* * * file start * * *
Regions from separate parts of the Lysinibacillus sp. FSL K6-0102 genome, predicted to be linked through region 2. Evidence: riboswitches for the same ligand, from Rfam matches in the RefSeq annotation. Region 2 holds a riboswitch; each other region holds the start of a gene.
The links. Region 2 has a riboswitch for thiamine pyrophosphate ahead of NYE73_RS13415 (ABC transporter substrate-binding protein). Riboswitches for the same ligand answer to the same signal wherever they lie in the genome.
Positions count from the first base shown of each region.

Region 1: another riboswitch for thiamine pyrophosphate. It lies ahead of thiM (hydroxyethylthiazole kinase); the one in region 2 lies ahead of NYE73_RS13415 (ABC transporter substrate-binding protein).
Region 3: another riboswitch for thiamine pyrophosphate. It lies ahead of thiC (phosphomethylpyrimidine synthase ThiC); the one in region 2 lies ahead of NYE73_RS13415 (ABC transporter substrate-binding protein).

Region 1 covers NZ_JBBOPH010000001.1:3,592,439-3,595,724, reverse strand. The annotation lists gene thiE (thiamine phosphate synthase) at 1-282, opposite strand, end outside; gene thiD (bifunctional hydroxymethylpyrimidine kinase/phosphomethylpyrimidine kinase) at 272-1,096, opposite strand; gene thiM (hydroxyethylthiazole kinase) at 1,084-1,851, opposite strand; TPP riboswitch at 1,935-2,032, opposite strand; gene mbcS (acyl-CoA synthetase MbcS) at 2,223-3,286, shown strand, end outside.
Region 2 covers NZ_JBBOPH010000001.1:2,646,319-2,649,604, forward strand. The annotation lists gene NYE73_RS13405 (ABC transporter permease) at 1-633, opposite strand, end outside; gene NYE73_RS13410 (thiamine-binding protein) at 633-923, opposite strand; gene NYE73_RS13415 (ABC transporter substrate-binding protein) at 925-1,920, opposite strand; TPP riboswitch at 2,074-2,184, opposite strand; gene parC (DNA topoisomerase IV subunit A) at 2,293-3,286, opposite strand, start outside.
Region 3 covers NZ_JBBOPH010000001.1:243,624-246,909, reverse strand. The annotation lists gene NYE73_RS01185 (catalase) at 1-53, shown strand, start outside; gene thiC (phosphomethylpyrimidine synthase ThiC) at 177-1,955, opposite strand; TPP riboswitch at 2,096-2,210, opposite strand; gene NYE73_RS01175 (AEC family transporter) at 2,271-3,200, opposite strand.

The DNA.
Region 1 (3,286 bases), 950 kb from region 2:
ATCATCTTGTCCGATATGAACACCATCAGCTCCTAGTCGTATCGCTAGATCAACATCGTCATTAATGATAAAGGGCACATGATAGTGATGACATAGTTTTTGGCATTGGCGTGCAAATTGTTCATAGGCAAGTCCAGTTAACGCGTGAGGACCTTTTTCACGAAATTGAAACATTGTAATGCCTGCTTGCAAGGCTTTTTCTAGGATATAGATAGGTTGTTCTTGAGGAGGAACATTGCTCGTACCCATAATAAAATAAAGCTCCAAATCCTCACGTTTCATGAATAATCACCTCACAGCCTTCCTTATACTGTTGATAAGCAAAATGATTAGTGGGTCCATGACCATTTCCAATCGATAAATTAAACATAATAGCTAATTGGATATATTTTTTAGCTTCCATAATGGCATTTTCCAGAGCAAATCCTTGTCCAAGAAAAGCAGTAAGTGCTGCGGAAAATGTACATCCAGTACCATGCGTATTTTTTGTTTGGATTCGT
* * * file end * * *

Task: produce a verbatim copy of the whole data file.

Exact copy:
Regions from separate parts of the Lysinibacillus sp. FSL K6-0102 genome, predicted to be linked through region 2. Evidence: riboswitches for the same ligand, from Rfam matches in the RefSeq annotation. Region 2 holds a riboswitch; each other region holds the start of a gene.
The links. Region 2 has a riboswitch for thiamine pyrophosphate ahead of NYE73_RS13415 (ABC transporter substrate-binding protein). Riboswitches for the same ligand answer to the same signal wherever they lie in the genome.
Positions count from the first base shown of each region.

Region 1: another riboswitch for thiamine pyrophosphate. It lies ahead of thiM (hydroxyethylthiazole kinase); the one in region 2 lies ahead of NYE73_RS13415 (ABC transporter substrate-binding protein).
Region 3: another riboswitch for thiamine pyrophosphate. It lies ahead of thiC (phosphomethylpyrimidine synthase ThiC); the one in region 2 lies ahead of NYE73_RS13415 (ABC transporter substrate-binding protein).

Region 1 covers NZ_JBBOPH010000001.1:3,592,439-3,595,724, reverse strand. The annotation lists gene thiE (thiamine phosphate synthase) at 1-282, opposite strand, end outside; gene thiD (bifunctional hydroxymethylpyrimidine kinase/phosphomethylpyrimidine kinase) at 272-1,096, opposite strand; gene thiM (hydroxyethylthiazole kinase) at 1,084-1,851, opposite strand; TPP riboswitch at 1,935-2,032, opposite strand; gene mbcS (acyl-CoA synthetase MbcS) at 2,223-3,286, shown strand, end outside.
Region 2 covers NZ_JBBOPH010000001.1:2,646,319-2,649,604, forward strand. The annotation lists gene NYE73_RS13405 (ABC transporter permease) at 1-633, opposite strand, end outside; gene NYE73_RS13410 (thiamine-binding protein) at 633-923, opposite strand; gene NYE73_RS13415 (ABC transporter substrate-binding protein) at 925-1,920, opposite strand; TPP riboswitch at 2,074-2,184, opposite strand; gene parC (DNA topoisomerase IV subunit A) at 2,293-3,286, opposite strand, start outside.
Region 3 covers NZ_JBBOPH010000001.1:243,624-246,909, reverse strand. The annotation lists gene NYE73_RS01185 (catalase) at 1-53, shown strand, start outside; gene thiC (phosphomethylpyrimidine synthase ThiC) at 177-1,955, opposite strand; TPP riboswitch at 2,096-2,210, opposite strand; gene NYE73_RS01175 (AEC family transporter) at 2,271-3,200, opposite strand.

The DNA.
Region 1 (3,286 bases), 950 kb from region 2:
ATCATCTTGTCCGATATGAACACCATCAGCTCCTAGTCGTATCGCTAGATCAACATCGTCATTAATGATAAAGGGCACATGATAGTGATGACATAGTTTTTGGCATTGGCGTGCAAATTGTTCATAGGCAAGTCCAGTTAACGCGTGAGGACCTTTTTCACGAAATTGAAACATTGTAATGCCTGCTTGCAAGGCTTTTTCTAGGATATAGATAGGTTGTTCTTGAGGAGGAACATTGCTCGTACCCATAATAAAATAAAGCTCCAAATCCTCACGTTTCATGAATAATCACCTCACAGCCTTCCTTATACTGTTGATAAGCAAAATGATTAGTGGGTCCATGACCATTTCCAATCGATAAATTAAACATAATAGCTAATTGGATATATTTTTTAGCTTCCATAATGGCATTTTCCAGAGCAAATCCTTGTCCAAGAAAAGCAGTAAGTGCTGCGGAAAATGTACATCCAGTACCATGCGTATTTTTTGTTTGGATTCGT